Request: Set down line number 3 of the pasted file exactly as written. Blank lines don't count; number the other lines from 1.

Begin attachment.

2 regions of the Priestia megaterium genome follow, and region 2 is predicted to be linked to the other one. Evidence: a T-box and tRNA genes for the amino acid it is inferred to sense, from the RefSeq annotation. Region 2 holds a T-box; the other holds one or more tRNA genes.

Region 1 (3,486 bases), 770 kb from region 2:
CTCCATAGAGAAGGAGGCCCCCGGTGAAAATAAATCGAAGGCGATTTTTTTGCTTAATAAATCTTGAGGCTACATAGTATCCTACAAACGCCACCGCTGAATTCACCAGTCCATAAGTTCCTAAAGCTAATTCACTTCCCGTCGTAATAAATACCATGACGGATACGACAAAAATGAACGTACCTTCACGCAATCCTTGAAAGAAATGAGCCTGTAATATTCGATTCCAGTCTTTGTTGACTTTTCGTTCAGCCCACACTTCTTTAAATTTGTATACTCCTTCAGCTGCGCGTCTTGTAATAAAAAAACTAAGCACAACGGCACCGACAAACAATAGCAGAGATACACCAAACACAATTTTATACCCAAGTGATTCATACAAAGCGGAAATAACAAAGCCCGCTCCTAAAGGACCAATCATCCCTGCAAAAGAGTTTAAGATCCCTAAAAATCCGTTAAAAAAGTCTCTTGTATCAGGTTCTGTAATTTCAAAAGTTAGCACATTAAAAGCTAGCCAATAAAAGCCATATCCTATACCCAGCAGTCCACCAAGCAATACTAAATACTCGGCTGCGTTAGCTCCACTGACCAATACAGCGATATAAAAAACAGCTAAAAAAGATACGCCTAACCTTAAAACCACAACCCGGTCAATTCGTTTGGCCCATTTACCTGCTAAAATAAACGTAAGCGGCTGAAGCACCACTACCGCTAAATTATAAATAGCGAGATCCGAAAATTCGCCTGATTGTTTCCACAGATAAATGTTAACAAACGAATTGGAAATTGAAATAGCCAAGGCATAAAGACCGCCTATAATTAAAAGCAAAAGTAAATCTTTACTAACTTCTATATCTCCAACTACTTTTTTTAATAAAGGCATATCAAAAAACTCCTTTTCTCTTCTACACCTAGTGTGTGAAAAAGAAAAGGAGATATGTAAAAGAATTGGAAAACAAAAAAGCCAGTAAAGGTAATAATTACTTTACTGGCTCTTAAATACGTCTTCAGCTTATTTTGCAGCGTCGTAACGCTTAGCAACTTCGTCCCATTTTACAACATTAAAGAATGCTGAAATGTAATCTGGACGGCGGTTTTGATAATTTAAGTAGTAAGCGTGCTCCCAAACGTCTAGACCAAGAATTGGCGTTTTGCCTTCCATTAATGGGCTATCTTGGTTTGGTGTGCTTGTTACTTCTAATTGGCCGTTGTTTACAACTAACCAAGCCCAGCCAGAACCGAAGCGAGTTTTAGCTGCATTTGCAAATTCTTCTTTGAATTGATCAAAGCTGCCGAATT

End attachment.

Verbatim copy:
CTCCATAGAGAAGGAGGCCCCCGGTGAAAATAAATCGAAGGCGATTTTTTTGCTTAATAAATCTTGAGGCTACATAGTATCCTACAAACGCCACCGCTGAATTCACCAGTCCATAAGTTCCTAAAGCTAATTCACTTCCCGTCGTAATAAATACCATGACGGATACGACAAAAATGAACGTACCTTCACGCAATCCTTGAAAGAAATGAGCCTGTAATATTCGATTCCAGTCTTTGTTGACTTTTCGTTCAGCCCACACTTCTTTAAATTTGTATACTCCTTCAGCTGCGCGTCTTGTAATAAAAAAACTAAGCACAACGGCACCGACAAACAATAGCAGAGATACACCAAACACAATTTTATACCCAAGTGATTCATACAAAGCGGAAATAACAAAGCCCGCTCCTAAAGGACCAATCATCCCTGCAAAAGAGTTTAAGATCCCTAAAAATCCGTTAAAAAAGTCTCTTGTATCAGGTTCTGTAATTTCAAAAGTTAGCACATTAAAAGCTAGCCAATAAAAGCCATATCCTATACCCAGCAGTCCACCAAGCAATACTAAATACTCGGCTGCGTTAGCTCCACTGACCAATACAGCGATATAAAAAACAGCTAAAAAAGATACGCCTAACCTTAAAACCACAACCCGGTCAATTCGTTTGGCCCATTTACCTGCTAAAATAAACGTAAGCGGCTGAAGCACCACTACCGCTAAATTATAAATAGCGAGATCCGAAAATTCGCCTGATTGTTTCCACAGATAAATGTTAACAAACGAATTGGAAATTGAAATAGCCAAGGCATAAAGACCGCCTATAATTAAAAGCAAAAGTAAATCTTTACTAACTTCTATATCTCCAACTACTTTTTTTAATAAAGGCATATCAAAAAACTCCTTTTCTCTTCTACACCTAGTGTGTGAAAAAGAAAAGGAGATATGTAAAAGAATTGGAAAACAAAAAAGCCAGTAAAGGTAATAATTACTTTACTGGCTCTTAAATACGTCTTCAGCTTATTTTGCAGCGTCGTAACGCTTAGCAACTTCGTCCCATTTTACAACATTAAAGAATGCTGAAATGTAATCTGGACGGCGGTTTTGATAATTTAAGTAGTAAGCGTGCTCCCAAACGTCTAGACCAAGAATTGGCGTTTTGCCTTCCATTAATGGGCTATCTTGGTTTGGTGTGCTTGTTACTTCTAATTGGCCGTTGTTTACAACTAACCAAGCCCAGCCAGAACCGAAGCGAGTTTTAGCTGCATTTGCAAATTCTTCTTTGAATTGATCAAAGCTGCCGAATT